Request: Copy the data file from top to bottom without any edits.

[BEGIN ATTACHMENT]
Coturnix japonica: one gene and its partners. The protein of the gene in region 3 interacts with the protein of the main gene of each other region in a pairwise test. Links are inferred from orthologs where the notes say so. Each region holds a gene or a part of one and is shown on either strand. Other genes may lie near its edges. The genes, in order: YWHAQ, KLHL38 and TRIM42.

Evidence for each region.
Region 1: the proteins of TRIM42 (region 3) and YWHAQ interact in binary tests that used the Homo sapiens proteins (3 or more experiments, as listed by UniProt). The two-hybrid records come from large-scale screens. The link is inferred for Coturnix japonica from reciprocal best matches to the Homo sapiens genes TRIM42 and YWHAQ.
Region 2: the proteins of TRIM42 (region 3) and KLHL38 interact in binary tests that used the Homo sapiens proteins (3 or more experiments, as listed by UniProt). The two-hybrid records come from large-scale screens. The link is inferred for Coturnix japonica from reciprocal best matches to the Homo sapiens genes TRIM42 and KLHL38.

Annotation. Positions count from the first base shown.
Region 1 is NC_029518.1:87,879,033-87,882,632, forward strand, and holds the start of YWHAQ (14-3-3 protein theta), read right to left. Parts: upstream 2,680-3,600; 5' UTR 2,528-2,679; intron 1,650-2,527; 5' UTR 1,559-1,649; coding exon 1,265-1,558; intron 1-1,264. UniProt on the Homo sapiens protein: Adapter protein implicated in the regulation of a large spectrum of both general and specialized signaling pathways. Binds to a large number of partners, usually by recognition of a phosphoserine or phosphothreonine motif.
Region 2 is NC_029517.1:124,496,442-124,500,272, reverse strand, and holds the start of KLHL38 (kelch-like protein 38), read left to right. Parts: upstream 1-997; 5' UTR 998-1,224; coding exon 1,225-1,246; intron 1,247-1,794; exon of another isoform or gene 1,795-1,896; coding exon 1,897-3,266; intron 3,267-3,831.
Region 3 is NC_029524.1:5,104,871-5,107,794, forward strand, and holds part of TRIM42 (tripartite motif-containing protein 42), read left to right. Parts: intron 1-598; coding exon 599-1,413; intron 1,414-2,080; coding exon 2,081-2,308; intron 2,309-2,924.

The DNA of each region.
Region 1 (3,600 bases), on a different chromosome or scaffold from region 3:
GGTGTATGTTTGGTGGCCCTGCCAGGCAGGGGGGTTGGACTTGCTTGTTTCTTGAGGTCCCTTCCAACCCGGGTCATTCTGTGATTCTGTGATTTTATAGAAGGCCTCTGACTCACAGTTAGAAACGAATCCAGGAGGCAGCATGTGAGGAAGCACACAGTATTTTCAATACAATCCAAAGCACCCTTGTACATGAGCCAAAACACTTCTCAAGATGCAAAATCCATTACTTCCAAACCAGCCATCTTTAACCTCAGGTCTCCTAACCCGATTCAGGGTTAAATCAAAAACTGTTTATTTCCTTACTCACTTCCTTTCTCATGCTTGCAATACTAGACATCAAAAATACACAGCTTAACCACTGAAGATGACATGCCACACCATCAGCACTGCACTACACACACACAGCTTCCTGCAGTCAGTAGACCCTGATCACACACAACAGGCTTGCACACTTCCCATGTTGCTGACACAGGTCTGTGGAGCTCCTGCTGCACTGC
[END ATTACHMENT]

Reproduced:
Coturnix japonica: one gene and its partners. The protein of the gene in region 3 interacts with the protein of the main gene of each other region in a pairwise test. Links are inferred from orthologs where the notes say so. Each region holds a gene or a part of one and is shown on either strand. Other genes may lie near its edges. The genes, in order: YWHAQ, KLHL38 and TRIM42.

Evidence for each region.
Region 1: the proteins of TRIM42 (region 3) and YWHAQ interact in binary tests that used the Homo sapiens proteins (3 or more experiments, as listed by UniProt). The two-hybrid records come from large-scale screens. The link is inferred for Coturnix japonica from reciprocal best matches to the Homo sapiens genes TRIM42 and YWHAQ.
Region 2: the proteins of TRIM42 (region 3) and KLHL38 interact in binary tests that used the Homo sapiens proteins (3 or more experiments, as listed by UniProt). The two-hybrid records come from large-scale screens. The link is inferred for Coturnix japonica from reciprocal best matches to the Homo sapiens genes TRIM42 and KLHL38.

Annotation. Positions count from the first base shown.
Region 1 is NC_029518.1:87,879,033-87,882,632, forward strand, and holds the start of YWHAQ (14-3-3 protein theta), read right to left. Parts: upstream 2,680-3,600; 5' UTR 2,528-2,679; intron 1,650-2,527; 5' UTR 1,559-1,649; coding exon 1,265-1,558; intron 1-1,264. UniProt on the Homo sapiens protein: Adapter protein implicated in the regulation of a large spectrum of both general and specialized signaling pathways. Binds to a large number of partners, usually by recognition of a phosphoserine or phosphothreonine motif.
Region 2 is NC_029517.1:124,496,442-124,500,272, reverse strand, and holds the start of KLHL38 (kelch-like protein 38), read left to right. Parts: upstream 1-997; 5' UTR 998-1,224; coding exon 1,225-1,246; intron 1,247-1,794; exon of another isoform or gene 1,795-1,896; coding exon 1,897-3,266; intron 3,267-3,831.
Region 3 is NC_029524.1:5,104,871-5,107,794, forward strand, and holds part of TRIM42 (tripartite motif-containing protein 42), read left to right. Parts: intron 1-598; coding exon 599-1,413; intron 1,414-2,080; coding exon 2,081-2,308; intron 2,309-2,924.

The DNA of each region.
Region 1 (3,600 bases), on a different chromosome or scaffold from region 3:
GGTGTATGTTTGGTGGCCCTGCCAGGCAGGGGGGTTGGACTTGCTTGTTTCTTGAGGTCCCTTCCAACCCGGGTCATTCTGTGATTCTGTGATTTTATAGAAGGCCTCTGACTCACAGTTAGAAACGAATCCAGGAGGCAGCATGTGAGGAAGCACACAGTATTTTCAATACAATCCAAAGCACCCTTGTACATGAGCCAAAACACTTCTCAAGATGCAAAATCCATTACTTCCAAACCAGCCATCTTTAACCTCAGGTCTCCTAACCCGATTCAGGGTTAAATCAAAAACTGTTTATTTCCTTACTCACTTCCTTTCTCATGCTTGCAATACTAGACATCAAAAATACACAGCTTAACCACTGAAGATGACATGCCACACCATCAGCACTGCACTACACACACACAGCTTCCTGCAGTCAGTAGACCCTGATCACACACAACAGGCTTGCACACTTCCCATGTTGCTGACACAGGTCTGTGGAGCTCCTGCTGCACTGC